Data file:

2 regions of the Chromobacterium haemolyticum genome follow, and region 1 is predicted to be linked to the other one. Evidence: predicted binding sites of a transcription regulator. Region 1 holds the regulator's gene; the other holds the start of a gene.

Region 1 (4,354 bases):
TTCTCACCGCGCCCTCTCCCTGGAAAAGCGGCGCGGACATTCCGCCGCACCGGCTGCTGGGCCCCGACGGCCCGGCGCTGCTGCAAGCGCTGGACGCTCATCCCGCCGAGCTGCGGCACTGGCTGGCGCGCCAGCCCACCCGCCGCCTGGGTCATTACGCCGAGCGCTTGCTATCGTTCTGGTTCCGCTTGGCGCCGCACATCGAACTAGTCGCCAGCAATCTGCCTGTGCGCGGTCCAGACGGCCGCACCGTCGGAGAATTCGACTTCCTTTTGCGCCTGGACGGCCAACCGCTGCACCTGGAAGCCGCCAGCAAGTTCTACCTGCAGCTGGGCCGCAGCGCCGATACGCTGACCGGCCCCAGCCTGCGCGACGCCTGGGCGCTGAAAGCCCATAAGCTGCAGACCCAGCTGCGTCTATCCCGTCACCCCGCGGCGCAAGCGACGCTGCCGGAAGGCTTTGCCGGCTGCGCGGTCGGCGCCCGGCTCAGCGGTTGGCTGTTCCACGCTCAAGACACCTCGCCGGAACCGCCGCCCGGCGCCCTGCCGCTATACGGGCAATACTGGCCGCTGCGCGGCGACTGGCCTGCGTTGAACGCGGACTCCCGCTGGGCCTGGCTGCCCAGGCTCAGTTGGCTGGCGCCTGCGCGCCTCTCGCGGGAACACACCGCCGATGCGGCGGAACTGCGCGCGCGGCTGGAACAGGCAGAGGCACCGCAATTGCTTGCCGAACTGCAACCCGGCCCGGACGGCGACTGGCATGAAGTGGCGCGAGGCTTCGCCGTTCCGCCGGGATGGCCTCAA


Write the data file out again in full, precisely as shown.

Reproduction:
2 regions of the Chromobacterium haemolyticum genome follow, and region 1 is predicted to be linked to the other one. Evidence: predicted binding sites of a transcription regulator. Region 1 holds the regulator's gene; the other holds the start of a gene.

Region 1 (4,354 bases):
TTCTCACCGCGCCCTCTCCCTGGAAAAGCGGCGCGGACATTCCGCCGCACCGGCTGCTGGGCCCCGACGGCCCGGCGCTGCTGCAAGCGCTGGACGCTCATCCCGCCGAGCTGCGGCACTGGCTGGCGCGCCAGCCCACCCGCCGCCTGGGTCATTACGCCGAGCGCTTGCTATCGTTCTGGTTCCGCTTGGCGCCGCACATCGAACTAGTCGCCAGCAATCTGCCTGTGCGCGGTCCAGACGGCCGCACCGTCGGAGAATTCGACTTCCTTTTGCGCCTGGACGGCCAACCGCTGCACCTGGAAGCCGCCAGCAAGTTCTACCTGCAGCTGGGCCGCAGCGCCGATACGCTGACCGGCCCCAGCCTGCGCGACGCCTGGGCGCTGAAAGCCCATAAGCTGCAGACCCAGCTGCGTCTATCCCGTCACCCCGCGGCGCAAGCGACGCTGCCGGAAGGCTTTGCCGGCTGCGCGGTCGGCGCCCGGCTCAGCGGTTGGCTGTTCCACGCTCAAGACACCTCGCCGGAACCGCCGCCCGGCGCCCTGCCGCTATACGGGCAATACTGGCCGCTGCGCGGCGACTGGCCTGCGTTGAACGCGGACTCCCGCTGGGCCTGGCTGCCCAGGCTCAGTTGGCTGGCGCCTGCGCGCCTCTCGCGGGAACACACCGCCGATGCGGCGGAACTGCGCGCGCGGCTGGAACAGGCAGAGGCACCGCAATTGCTTGCCGAACTGCAACCCGGCCCGGACGGCGACTGGCATGAAGTGGCGCGAGGCTTCGCCGTTCCGCCGGGATGGCCTCAA